Quantcast

Most of Dr. Kings dream has been conveniently forgotten

caines | 4/11/2013, 5:30 a.m.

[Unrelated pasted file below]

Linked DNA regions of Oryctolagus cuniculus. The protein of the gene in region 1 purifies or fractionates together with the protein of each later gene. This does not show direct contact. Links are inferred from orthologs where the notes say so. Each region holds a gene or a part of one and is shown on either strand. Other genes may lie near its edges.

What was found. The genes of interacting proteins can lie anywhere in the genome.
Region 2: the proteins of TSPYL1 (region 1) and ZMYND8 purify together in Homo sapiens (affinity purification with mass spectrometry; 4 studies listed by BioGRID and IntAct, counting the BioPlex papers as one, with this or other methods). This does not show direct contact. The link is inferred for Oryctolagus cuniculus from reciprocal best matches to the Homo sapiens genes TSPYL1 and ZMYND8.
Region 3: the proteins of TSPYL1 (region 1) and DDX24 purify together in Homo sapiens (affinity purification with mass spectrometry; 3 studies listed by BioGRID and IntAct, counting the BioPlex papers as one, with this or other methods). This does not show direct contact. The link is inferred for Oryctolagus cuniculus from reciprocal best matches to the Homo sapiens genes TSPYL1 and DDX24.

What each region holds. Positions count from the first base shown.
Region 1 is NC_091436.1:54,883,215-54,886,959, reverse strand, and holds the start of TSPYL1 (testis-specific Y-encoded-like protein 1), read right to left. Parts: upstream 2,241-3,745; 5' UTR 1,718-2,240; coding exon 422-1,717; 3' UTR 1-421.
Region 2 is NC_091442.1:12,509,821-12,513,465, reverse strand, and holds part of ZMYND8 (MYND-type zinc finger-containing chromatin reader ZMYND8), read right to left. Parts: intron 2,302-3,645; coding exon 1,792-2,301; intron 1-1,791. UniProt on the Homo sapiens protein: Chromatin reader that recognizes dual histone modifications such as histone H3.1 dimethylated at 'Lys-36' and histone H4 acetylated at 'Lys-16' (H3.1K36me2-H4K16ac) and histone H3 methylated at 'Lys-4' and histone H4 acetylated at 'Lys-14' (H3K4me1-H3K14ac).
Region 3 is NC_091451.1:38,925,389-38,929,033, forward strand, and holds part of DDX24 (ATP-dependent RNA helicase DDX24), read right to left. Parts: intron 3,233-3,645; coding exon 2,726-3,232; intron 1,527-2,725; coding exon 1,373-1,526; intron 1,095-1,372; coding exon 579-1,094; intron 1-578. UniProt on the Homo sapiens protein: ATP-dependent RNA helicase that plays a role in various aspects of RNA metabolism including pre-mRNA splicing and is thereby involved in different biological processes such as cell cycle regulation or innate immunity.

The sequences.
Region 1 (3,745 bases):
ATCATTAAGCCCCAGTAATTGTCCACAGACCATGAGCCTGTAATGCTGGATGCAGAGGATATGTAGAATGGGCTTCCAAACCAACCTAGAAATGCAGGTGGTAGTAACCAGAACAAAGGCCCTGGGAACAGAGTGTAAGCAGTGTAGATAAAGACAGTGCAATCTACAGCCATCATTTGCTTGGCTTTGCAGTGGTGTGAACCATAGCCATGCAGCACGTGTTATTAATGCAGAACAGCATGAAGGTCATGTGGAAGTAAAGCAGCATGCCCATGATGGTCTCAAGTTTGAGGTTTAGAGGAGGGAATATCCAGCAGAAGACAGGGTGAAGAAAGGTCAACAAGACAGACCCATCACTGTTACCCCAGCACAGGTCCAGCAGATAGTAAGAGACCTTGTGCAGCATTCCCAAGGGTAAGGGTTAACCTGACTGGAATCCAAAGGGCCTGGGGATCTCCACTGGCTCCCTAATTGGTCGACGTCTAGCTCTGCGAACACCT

Tributes, memorials and special editorials went out across the U.S. last week in remembrance of the day on which Dr. Martin Luther King, Jr. was assassinated: April 4, 1968. Adding to the list of activities was a conversation between celebrated talk show host Bill Moyers and his guests award-winning authors James Cone and Taylor Branch. Both men have written extensively on King and the civil rights movement. The context of the interview focused on something that we tend to forget in our haste to talk about Kings contributions. All three men agreed that there is much about King and his message that America has yet to appropriate and has conveniently overlooked specifically, economic justice. While King fought for racial equality he believed that it could not be separated from the need for economic equity that is, fairness for all, particularly for the working poor and poor. He spoke truth to power, blasting the U.S. for allowing conditions that made it possible for some 40 million people to wallow in poverty while being citizens in the worlds richest nation. He challenged the powers that be to address the lack of jobs for those willing and able to work and the rat-infested, dangerous slums in which millions are forced to live. Finally, Kings fight was not just for Blacks. His agenda included all citizens and demanded a radical revolution of values seeing people first and not passing them by out of apathy, insensitivity or greed. King has been dead for 45 years. In that time little has changed for those who are the most oppressed. One has to wonder, how many years must pass before our leaders begin to push for true economic justice for all. That was Kings vision. To speak of him in any other terms is simply an effort to romanticize the past and to pat ourselves on the back something that few of us really deserve.